Growing an Environmental Movement in Cameroon
by Baptiste & Miranda Paul
illustrations by Elizabeth Zunon
Millbrook Press, 2019. 36 pages.
Review written April 20, 2019, from a library book
This picture book biography tells about Farmer Tantoh of Cameroon, who ever since he was a small boy loved the soil and wanted to be a farmer. So much so that he took that as his name in high school and purposely flunked an exam that could have given him an office job.
Later he did go on to college, and to this day he works to bring clean water throughout his country and spreads good farming practices and cooperation.
The book follows Farmer Tantoh from childhood, through his college years when he caught typhoid from contaminated water, through his work today.
Here’s an example from one spread:
One project leads to another and another. Farmer Tantoh founds Save Your Future Association, a nonprofit organization to which people around the world can donate money and supplies. With local and international support, he finds a way to bring clean water to Njirong, a village suffering after a thirty-year conflict.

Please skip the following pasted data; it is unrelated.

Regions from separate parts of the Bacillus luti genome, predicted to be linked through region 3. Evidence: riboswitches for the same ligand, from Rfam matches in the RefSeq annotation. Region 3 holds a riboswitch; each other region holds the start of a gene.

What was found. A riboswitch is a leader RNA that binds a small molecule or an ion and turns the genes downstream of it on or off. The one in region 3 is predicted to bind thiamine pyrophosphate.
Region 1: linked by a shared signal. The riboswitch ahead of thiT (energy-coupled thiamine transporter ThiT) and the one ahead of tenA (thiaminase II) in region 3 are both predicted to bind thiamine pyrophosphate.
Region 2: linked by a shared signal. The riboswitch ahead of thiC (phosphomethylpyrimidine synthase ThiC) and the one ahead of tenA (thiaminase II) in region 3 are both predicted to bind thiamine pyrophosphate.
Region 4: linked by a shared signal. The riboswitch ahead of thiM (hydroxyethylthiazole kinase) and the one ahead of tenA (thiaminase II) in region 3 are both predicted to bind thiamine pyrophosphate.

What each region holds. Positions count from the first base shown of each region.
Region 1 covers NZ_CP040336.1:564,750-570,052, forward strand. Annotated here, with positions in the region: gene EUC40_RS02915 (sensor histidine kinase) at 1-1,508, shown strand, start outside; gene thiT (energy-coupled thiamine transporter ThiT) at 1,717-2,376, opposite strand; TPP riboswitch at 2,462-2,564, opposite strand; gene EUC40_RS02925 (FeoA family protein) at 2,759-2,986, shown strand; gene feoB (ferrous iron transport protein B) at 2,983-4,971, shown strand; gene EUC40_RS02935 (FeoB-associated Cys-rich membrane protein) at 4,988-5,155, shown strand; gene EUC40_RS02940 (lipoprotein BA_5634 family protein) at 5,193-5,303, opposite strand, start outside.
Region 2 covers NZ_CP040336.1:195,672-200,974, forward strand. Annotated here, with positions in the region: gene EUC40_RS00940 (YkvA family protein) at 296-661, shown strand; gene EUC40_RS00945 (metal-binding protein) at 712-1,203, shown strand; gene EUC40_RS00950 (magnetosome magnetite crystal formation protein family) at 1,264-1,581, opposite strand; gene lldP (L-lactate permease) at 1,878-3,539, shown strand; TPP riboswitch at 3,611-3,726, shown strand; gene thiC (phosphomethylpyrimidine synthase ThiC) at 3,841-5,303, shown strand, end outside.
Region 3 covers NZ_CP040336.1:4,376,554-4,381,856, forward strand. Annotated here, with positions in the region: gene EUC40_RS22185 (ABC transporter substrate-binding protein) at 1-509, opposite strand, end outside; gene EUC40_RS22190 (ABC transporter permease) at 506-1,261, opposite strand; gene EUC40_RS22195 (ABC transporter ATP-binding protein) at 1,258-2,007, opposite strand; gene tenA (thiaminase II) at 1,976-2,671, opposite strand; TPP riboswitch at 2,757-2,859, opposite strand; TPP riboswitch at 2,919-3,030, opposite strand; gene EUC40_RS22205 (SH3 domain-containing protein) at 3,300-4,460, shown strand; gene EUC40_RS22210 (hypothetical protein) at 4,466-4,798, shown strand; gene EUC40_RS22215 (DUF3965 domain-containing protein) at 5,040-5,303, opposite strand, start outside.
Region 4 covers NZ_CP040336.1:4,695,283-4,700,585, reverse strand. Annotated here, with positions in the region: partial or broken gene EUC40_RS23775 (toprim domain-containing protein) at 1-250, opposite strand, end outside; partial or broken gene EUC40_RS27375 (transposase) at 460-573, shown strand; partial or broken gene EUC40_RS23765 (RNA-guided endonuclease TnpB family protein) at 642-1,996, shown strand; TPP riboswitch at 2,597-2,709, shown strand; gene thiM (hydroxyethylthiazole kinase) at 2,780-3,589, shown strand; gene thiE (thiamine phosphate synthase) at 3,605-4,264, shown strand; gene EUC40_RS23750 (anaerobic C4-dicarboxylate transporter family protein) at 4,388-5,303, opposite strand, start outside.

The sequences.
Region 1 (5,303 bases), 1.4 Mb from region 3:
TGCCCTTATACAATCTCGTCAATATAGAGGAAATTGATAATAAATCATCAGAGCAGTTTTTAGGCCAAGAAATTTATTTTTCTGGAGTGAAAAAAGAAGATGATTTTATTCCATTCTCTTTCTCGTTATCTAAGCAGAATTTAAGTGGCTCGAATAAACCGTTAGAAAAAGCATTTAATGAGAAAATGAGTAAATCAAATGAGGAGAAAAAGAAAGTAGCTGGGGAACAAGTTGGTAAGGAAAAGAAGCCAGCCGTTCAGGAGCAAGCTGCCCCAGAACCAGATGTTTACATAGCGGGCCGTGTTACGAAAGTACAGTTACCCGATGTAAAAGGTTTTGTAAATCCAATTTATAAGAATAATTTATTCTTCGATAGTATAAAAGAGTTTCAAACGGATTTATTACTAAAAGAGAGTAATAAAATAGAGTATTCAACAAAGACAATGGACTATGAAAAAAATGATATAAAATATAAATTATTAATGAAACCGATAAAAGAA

He begins a water delivery service for blind students. He hires engineers to design stairways, railings, or ramps for villagers with physical disabilities. In places with large populations, communities build reservoirs so that in times of drought, people can get the water they need.
The book is beautifully illustrated with Elizabeth Zunon’s wonderful collage artwork, and there are photographs on the endpapers which bring home that this is a real person. I like the Author’s Note, which tells us, “We traveled to northwest Cameroon in 2017, and we were overwhelmed by the number of villagers – from the very young to the elderly – who were beyond eager to tell or show us how Tantoh’s work had changed their lives.”
This is an inspiring story that I’m so glad to have read about.
Find this review on Sonderbooks at: www.sonderbooks.com/Childrens_Nonfiction/i_am_farmer.html
Disclosure: I am an Amazon Affiliate, and will earn a small percentage if you order a book on Amazon after clicking through from my site.
Disclaimer: I am a professional librarian, but I maintain my website and blogs on my own time. The views expressed are solely my own, and in no way represent the official views of my employer or of any committee or group of which I am part.
What did you think of this book?